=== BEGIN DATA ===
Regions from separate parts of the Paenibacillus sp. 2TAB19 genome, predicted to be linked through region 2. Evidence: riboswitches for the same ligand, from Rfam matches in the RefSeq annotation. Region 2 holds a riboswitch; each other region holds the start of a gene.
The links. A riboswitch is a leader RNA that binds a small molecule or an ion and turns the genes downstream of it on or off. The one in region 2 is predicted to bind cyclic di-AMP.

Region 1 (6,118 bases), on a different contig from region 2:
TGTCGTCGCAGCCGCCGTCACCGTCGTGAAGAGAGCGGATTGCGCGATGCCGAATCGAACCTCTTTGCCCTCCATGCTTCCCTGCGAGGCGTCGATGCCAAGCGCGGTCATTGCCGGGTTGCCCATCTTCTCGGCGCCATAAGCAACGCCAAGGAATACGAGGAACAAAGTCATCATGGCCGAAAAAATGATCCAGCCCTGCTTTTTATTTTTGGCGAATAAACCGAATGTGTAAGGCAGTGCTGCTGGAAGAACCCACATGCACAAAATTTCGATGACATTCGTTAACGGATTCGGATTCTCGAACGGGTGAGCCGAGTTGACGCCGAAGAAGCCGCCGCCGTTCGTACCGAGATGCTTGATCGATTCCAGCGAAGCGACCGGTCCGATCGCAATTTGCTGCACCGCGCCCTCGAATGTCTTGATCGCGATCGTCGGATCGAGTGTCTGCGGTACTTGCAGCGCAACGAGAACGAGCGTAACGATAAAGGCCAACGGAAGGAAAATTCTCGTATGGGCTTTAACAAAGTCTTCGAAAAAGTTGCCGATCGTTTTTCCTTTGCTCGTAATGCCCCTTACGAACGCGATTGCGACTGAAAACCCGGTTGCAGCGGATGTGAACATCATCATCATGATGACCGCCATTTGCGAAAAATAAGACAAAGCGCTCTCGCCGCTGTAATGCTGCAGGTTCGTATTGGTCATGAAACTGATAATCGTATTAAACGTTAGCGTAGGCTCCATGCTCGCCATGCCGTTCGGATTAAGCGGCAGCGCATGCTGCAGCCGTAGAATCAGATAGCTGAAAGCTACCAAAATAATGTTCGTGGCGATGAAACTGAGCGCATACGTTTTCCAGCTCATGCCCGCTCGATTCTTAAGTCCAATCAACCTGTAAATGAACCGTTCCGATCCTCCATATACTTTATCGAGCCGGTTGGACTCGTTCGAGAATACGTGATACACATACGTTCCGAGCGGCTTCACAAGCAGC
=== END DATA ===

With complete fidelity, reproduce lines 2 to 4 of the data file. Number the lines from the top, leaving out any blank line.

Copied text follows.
The links. A riboswitch is a leader RNA that binds a small molecule or an ion and turns the genes downstream of it on or off. The one in region 2 is predicted to bind cyclic di-AMP.

Region 1 (6,118 bases), on a different contig from region 2:
TGTCGTCGCAGCCGCCGTCACCGTCGTGAAGAGAGCGGATTGCGCGATGCCGAATCGAACCTCTTTGCCCTCCATGCTTCCCTGCGAGGCGTCGATGCCAAGCGCGGTCATTGCCGGGTTGCCCATCTTCTCGGCGCCATAAGCAACGCCAAGGAATACGAGGAACAAAGTCATCATGGCCGAAAAAATGATCCAGCCCTGCTTTTTATTTTTGGCGAATAAACCGAATGTGTAAGGCAGTGCTGCTGGAAGAACCCACATGCACAAAATTTCGATGACATTCGTTAACGGATTCGGATTCTCGAACGGGTGAGCCGAGTTGACGCCGAAGAAGCCGCCGCCGTTCGTACCGAGATGCTTGATCGATTCCAGCGAAGCGACCGGTCCGATCGCAATTTGCTGCACCGCGCCCTCGAATGTCTTGATCGCGATCGTCGGATCGAGTGTCTGCGGTACTTGCAGCGCAACGAGAACGAGCGTAACGATAAAGGCCAACGGAAGGAAAATTCTCGTATGGGCTTTAACAAAGTCTTCGAAAAAGTTGCCGATCGTTTTTCCTTTGCTCGTAATGCCCCTTACGAACGCGATTGCGACTGAAAACCCGGTTGCAGCGGATGTGAACATCATCATCATGATGACCGCCATTTGCGAAAAATAAGACAAAGCGCTCTCGCCGCTGTAATGCTGCAGGTTCGTATTGGTCATGAAACTGATAATCGTATTAAACGTTAGCGTAGGCTCCATGCTCGCCATGCCGTTCGGATTAAGCGGCAGCGCATGCTGCAGCCGTAGAATCAGATAGCTGAAAGCTACCAAAATAATGTTCGTGGCGATGAAACTGAGCGCATACGTTTTCCAGCTCATGCCCGCTCGATTCTTAAGTCCAATCAACCTGTAAATGAACCGTTCCGATCCTCCATATACTTTATCGAGCCGGTTGGACTCGTTCGAGAATACGTGATACACATACGTTCCGAGCGGCTTCACAAGCAGC